It’s fair to say I’m enthusiastic about The Shape of Water. This fantastical love story was beautiful and unique. Continue reading “Review: The Shape of Water”
Liberal Arts is a charming indie written and directed by Josh Radnor. It looks like a straightforward love story in the trailer below, but it’s not exactly that. It’s a love story, but there’s no sex, hardly any kissing, and lots of moral choice involved in deciding who to love. Liberal Arts is also a story about where we belong in life, what we are meant to do, how to find happiness, and – most importantly – which books are best to read in every situation.
Josh Radner plays Jesse Fisher, an admissions officer in a college, but not the college in the story. Also in the film are Elizabeth Olsen as Zibby, the young coed you see charming Jesse in the preview. Richard Jenkins and Allison Janney are professors at the college in the tale. The parts Jenkins and Janney have are small but nuanced and add sub themes to the story about life and its meaning. Elizabeth Reaser as Ana isn’t shown in the preview, but you know from the first moment you see her in her bookstore that she’ll be an important part of the story, and indeed, she is.
I want to call out Zac Efron for his loopy portrayal of Nat – another small part that brings richness to Jesse’s quest to find purpose and love. Efron really shines as Nat, a character so unusual that Jesse asks him at one point, “Are you real?”
This film is full of seemingly small parts that add up to an elegant total. It’s one of the most fascinating features of the film: interesting actors in small parts that ultimately have an impact on how Jesse’s journey concludes.
The film was released in 2012. It’s currently available on Netflix. I absolutely recommend it.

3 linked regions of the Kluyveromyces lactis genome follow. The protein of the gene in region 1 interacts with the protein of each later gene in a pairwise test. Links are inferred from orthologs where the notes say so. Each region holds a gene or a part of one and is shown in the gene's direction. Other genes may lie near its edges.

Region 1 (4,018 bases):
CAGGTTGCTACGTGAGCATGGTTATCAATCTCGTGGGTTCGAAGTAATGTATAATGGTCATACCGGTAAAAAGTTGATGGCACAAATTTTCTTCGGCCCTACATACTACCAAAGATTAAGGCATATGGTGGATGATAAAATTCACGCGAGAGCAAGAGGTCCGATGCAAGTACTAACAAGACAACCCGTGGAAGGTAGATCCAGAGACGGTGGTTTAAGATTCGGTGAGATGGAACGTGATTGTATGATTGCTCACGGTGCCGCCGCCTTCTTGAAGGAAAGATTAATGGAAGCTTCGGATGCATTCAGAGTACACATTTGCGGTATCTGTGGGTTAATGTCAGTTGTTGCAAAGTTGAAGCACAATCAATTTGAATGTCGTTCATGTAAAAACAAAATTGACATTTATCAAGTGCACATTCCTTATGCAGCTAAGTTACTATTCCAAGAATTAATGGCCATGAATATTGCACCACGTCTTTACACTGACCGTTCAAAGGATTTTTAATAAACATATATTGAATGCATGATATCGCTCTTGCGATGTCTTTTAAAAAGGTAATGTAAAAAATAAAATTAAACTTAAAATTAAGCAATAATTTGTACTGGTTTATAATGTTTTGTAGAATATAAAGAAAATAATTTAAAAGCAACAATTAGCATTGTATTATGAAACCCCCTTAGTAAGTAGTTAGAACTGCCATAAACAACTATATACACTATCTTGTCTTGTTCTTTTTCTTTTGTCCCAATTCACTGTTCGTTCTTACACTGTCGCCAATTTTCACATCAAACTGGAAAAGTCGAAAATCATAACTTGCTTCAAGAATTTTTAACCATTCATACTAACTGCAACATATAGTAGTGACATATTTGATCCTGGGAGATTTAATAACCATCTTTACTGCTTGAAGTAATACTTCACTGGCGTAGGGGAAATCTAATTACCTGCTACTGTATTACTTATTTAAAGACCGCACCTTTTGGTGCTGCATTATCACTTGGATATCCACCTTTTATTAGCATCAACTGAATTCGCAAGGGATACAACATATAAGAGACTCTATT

Olive Kitteridge by Elizabeth Strout, is a wonderful book – it won the Pulitzer. Olive is a stern New Englander, an aging former school teacher, and one of the best characters to ever inhabit the pages of a book. I cannot think of anyone more perfect to play her than Frances McDormand. If I were envisioning any actor to play Olive as I read the book, it would have been Frances McDormand.
According to HBO, “Olive Kitteridge tells the poignantly sweet, acerbically funny and devastatingly tragic story of a seemingly placid New England town wrought with illicit affairs, crime and tragedy, told through the lens of a woman whose wicked wit and harsh demeanor mask a warm but troubled heart and a staunch moral center.”
Richard Jenkins plays her husband Henry. Bill Murray will play Jack Kennison.
Lisa Cholodenko is directing the mini-series, which will air on two nights in November on HBO.
The only thing wrong with this mini-series is that it will be on HBO, which I don’t have. If you get HBO, I strongly urge you to get acquainted with the marvelous cast of interesting characters that surround Olive Kitteridge.
Olive Kitteridge photo by JoJO Whilden